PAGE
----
There is no escaping the duty of legitimate resistance to the Roman Pontiff on this point, for unless the error is opposed at its source, its disastrous spread will be impossible to arrest, much less reverse. As no less than Saint Robert Bellarmine, a Doctor of the Church, teaches: “just as it would be lawful to resist a Pope invading a body, so it is lawful to resist him invading souls… and much more if he should endeavor to destroy the Church.” [De Controversiis on the Roman Pontiff, trans. Ryan Grant (Mediatrix Press: 2015), Book II, Chapter 29, p. 303].

We must hope and pray that the cardinals, led by Cardinal Burke and the other three cardinals who have published their dubia, will do what none of us can do with any effect but which must be done for the good of the Church and the welfare of souls: stand up to a wayward Roman Pontiff, openly opposing him as the source of a pernicious error.

To recall the immortal words of Saint Paul concerning his public rebuke of the first Pope for the relatively minor scandal of refusing to eat with the Gentiles he was charged to convert: “But when Cephas was come to Antioch, I withstood him to the face, because he was to be blamed.” (2 Gal. 11) As the Angelic Doctor teaches concerning this incident:

“Hence Paul, who was Peter’s subject, rebuked him in public, on account of the imminent danger of scandal concerning faith, and, as the gloss of Augustine says on Galatians 2:11, Peter gave an example to superiors, that if at any time they should happen to stray from the straight path, they should not disdain to be reproved by their subjects.”

If Pope Bergoglio has not caused “imminent danger of scandal concerning the faith,” then words have lost their meaning. Let the cardinals, then, do what must be done before the harm to the Church becomes irreparable. Pray for Cardinal Burke and for every Prince of the Church in this time of unparalleled crisis, that they might rise up and do what their oath requires of them. For as John-Henry Westen has so rightly observed concerning this situation: “Pope Francis is indeed playing with fire. Hell fire.”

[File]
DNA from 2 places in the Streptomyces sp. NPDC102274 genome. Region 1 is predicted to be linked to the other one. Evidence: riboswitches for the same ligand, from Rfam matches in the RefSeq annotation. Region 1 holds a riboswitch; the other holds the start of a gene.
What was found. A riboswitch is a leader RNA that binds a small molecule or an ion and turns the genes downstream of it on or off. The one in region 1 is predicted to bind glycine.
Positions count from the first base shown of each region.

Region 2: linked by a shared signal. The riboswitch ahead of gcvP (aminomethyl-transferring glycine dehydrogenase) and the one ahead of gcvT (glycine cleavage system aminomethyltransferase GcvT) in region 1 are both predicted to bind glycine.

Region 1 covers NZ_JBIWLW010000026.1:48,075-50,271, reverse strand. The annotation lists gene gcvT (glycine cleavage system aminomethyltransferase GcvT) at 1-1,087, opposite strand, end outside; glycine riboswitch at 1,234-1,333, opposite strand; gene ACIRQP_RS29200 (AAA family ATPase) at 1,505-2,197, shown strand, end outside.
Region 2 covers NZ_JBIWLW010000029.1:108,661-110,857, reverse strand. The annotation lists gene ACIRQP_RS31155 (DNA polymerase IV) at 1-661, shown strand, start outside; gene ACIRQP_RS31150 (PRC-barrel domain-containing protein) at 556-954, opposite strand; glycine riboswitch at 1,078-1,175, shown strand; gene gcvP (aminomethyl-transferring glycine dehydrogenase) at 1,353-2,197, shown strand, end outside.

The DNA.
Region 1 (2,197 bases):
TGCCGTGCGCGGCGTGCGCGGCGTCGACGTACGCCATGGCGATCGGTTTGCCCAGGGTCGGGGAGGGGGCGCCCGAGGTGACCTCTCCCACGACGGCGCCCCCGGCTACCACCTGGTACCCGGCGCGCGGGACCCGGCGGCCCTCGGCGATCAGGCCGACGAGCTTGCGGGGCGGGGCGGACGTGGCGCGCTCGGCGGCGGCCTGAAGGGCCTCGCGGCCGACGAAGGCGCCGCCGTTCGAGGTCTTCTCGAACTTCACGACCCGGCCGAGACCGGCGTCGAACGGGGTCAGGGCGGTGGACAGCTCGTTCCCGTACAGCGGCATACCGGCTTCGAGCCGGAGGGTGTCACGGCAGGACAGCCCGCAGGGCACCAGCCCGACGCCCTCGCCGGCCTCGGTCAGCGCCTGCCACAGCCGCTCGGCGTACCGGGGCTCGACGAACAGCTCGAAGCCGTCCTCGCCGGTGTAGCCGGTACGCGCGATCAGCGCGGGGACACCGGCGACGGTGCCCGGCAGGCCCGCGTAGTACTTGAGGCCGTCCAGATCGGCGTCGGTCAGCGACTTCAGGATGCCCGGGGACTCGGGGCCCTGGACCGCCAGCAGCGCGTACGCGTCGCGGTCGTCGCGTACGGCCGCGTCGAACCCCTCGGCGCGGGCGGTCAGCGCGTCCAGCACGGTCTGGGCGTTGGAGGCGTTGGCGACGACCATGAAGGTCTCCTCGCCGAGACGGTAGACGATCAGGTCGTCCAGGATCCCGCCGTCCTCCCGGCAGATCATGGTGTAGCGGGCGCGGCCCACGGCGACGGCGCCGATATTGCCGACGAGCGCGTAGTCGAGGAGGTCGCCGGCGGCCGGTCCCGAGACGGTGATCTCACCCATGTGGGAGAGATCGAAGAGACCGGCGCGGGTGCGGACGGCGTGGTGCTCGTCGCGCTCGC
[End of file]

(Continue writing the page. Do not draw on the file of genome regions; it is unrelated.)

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3 comments on “Cardinal Burke Admits Disaster: Now What?

  1. Quote: ““In fact, there is a commentator in the United States, Ross Douthat… I believe he is a convert to Catholicism, but – he just simply said [that] from the point of view of reason, this is the end of the Church’s teaching on the indissolubility of marriage – and I believe that he’s correct.”

    Maybe that decision, from the Land O’Lakes conference, to stop teaching reason as understood in traditional Thomistic philosophy and theology has taken the Spirit of Vatican II to some very Gnostic places.

  2. Cardinal Burke, from the interview:

    Well, the point is this: that the couple has the firm resolve to live chastely, and to take all measures to live chastely. If they fail, on one occasion or another, then they simply have to confess that, and renew their effort to live chastely – but the point is that there is this firm resolve and corresponding practice to live chastely.

    Firm resolve? They fall, “on one occasion or another” … or another … or another. “Bless me Father for I did it, …, I firmly resolve … to AVOID THE NEAR OCCASION OF SIN” — except I’ll stay in the same house with that babe who shares my shower, smiles at me a lot, kisses me a lot. No problem. And Cardinal Burke says we can go to confession, communion, and renew our efforts not to fondle each other. Then rinse and repeat.

    And Burke’s calling out Frankenpope!?